require a human resources degree and experience in union/ management affairs. Technical
competencies are sometimes prescribed by law (as in the case of physicians, nurses, psychologists,
teachers, lawyers, and so on).
What technical competencies, if any, are required to perform the job?
Don't be concerned about prioritizing the competencies and skills you've included in your
list. The initial task is to list them; we'll prioritize them later.
Functional skills are skills that help people function effectively on the job. To help identify
functional skills, complete this sentence: "The primary responsibilities of the job include _____,
_____, _____, and _____." List each functional skill that is required to do the job.
Here are some examples of common functional skills:
• Communication (written and verbal)
• Listening ability
• Entrepreneurial approach
• Safety consciousness
• Risk taking
• Detail orientation
• Development of subordinates
• Service orientation
• Planning and organizing ability
• Sales ability
• Stress management ability
• Public relations ability
• Equipment operation
The functional skills required for success in a typical organization vary widely depending on the job.
For example, to be successful, a sales associate position may require someone with above average
communication skills (both written and verbal) as well as highly developed time-management
Functional skills are skills that can be learned. In fact, the acquisition of functional skills is usually
an important goal of ongoing corporate training programs and postgraduate continuing education.
Functional skills are also transferable. Transferable means that an individual who has demonstrated
specific functional skills in other employment or life situations can apply the same skills to the
challenges of a new situation.
What functional skills distinguish top performers in the position under consideration? Remember to
list them all, regardless of the degree of importance.
Self-management skills are personal characteristics that enhance one's ability to do the job. In this
category, you'll want to include such characteristics as these:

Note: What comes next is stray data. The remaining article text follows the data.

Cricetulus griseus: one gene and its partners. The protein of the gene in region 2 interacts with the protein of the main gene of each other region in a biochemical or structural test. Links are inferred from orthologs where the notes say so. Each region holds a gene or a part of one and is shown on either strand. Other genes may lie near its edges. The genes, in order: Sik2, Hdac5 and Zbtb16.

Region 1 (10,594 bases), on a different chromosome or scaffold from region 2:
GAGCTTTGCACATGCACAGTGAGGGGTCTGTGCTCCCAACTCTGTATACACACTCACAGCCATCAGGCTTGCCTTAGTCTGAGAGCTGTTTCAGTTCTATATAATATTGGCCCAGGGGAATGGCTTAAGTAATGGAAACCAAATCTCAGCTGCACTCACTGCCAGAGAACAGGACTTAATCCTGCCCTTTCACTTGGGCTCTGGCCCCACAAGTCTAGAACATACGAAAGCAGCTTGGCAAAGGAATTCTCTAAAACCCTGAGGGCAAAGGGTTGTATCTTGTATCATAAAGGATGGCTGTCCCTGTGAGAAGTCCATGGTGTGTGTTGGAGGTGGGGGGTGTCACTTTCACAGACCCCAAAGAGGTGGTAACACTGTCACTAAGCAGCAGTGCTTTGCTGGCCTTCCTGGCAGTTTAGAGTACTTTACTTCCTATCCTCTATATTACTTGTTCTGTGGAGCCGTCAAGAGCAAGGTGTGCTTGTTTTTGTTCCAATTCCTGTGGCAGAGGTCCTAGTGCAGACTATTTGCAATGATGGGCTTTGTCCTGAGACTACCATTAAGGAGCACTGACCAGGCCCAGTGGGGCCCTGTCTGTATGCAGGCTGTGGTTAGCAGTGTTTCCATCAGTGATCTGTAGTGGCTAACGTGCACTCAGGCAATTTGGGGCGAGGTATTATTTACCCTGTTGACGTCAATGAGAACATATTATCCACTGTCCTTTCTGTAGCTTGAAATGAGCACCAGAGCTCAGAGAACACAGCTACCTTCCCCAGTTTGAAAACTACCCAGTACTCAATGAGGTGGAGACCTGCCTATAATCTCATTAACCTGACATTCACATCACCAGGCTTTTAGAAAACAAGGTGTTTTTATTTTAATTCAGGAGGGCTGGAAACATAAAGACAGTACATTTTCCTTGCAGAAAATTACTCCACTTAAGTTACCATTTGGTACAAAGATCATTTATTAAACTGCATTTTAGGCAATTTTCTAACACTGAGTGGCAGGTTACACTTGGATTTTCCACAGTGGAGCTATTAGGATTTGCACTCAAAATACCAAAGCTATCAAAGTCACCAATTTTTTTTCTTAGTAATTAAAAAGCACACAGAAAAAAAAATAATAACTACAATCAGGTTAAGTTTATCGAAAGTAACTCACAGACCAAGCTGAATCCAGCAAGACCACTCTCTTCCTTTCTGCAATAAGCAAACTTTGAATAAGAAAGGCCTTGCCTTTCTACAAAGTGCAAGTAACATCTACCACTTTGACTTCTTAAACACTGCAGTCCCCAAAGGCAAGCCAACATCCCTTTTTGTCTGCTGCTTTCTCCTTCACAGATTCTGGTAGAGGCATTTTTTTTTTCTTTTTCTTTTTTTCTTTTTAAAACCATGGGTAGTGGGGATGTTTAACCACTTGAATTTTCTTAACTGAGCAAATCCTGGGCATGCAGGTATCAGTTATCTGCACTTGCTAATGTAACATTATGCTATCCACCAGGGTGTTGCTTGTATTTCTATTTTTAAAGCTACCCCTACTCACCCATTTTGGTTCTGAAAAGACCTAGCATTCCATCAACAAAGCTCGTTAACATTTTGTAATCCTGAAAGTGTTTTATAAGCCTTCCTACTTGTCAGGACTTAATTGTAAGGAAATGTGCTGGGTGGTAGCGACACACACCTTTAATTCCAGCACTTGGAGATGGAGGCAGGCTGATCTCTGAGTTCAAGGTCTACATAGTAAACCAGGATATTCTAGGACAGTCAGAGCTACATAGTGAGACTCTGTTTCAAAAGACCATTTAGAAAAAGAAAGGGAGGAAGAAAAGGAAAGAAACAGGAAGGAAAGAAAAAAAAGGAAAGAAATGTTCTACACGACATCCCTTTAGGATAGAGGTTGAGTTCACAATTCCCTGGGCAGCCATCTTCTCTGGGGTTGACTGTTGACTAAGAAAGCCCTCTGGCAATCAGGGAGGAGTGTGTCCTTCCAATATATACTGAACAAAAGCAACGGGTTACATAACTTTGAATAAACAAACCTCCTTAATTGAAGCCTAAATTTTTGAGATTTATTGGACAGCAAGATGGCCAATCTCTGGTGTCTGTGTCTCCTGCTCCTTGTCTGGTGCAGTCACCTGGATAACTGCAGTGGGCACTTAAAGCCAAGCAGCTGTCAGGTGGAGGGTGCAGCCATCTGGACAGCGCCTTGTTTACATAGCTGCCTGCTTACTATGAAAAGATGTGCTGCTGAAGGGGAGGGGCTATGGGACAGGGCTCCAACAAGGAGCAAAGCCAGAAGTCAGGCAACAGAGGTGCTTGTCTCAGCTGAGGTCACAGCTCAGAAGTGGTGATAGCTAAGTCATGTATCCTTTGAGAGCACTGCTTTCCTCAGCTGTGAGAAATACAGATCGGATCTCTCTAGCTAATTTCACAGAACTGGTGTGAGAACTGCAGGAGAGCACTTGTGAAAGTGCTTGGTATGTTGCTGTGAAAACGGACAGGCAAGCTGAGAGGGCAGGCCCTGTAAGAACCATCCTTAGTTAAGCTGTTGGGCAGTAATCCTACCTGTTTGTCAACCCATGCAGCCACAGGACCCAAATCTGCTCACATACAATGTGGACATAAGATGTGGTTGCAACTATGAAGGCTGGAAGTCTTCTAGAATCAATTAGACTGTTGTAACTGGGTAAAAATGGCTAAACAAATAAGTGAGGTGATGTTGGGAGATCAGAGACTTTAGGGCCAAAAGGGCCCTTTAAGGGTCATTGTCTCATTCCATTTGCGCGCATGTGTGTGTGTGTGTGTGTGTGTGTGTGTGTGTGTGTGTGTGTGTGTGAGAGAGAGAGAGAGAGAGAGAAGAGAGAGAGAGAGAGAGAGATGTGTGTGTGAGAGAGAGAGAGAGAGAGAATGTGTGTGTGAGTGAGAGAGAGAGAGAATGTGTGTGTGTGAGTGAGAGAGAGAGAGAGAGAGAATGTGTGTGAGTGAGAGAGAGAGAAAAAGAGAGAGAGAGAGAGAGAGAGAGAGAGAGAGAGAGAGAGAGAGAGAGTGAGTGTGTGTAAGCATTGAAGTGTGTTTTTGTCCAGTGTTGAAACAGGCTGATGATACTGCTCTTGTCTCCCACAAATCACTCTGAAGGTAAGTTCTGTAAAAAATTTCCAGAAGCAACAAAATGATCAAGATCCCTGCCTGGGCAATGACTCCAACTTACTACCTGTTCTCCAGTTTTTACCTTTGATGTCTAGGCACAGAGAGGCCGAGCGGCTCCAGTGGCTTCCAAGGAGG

Unlike functional skills, self-management skills are acquired over a period of time and often have
their roots in childhood. Although it is possible for someone to alter personal characteristics,
change in this area is often difficult and complex, usually requiring the assistance of a professional
Self-management skills are an important part of the overall hiring equation. Concentrating on
functional skills and neglecting to consider the personal characteristics of the applicant is a recipe
for failure. Avoid it.
List each of the self-management skills that the ideal candidate should possess. Consider asking
others for suggestions.
Interpersonal skills are "people skills." How people get along with each other, including how they
communicate, is an important concern of any organization.
Good interpersonal skills include the ability to respect others, to be empathetic and caring, to listen
attentively and respond accordingly, to maintain objectivity and refrain from emotionalism, and to
communicate accurately and appropriately. These skills are rooted in a healthy understanding of
oneself and others.
People with good interpersonal skills enjoy interacting with others. They recognize conflict to be a
natural, normal, and sometimes even delightful part of life and are always prepared to explore
ways to resolve conflict and reconcile differences.
Interpersonal skills help in any position. For some jobs, however, strong interpersonal skills are
absolutely essential to success. For example, the success of a bean counter working in an obscure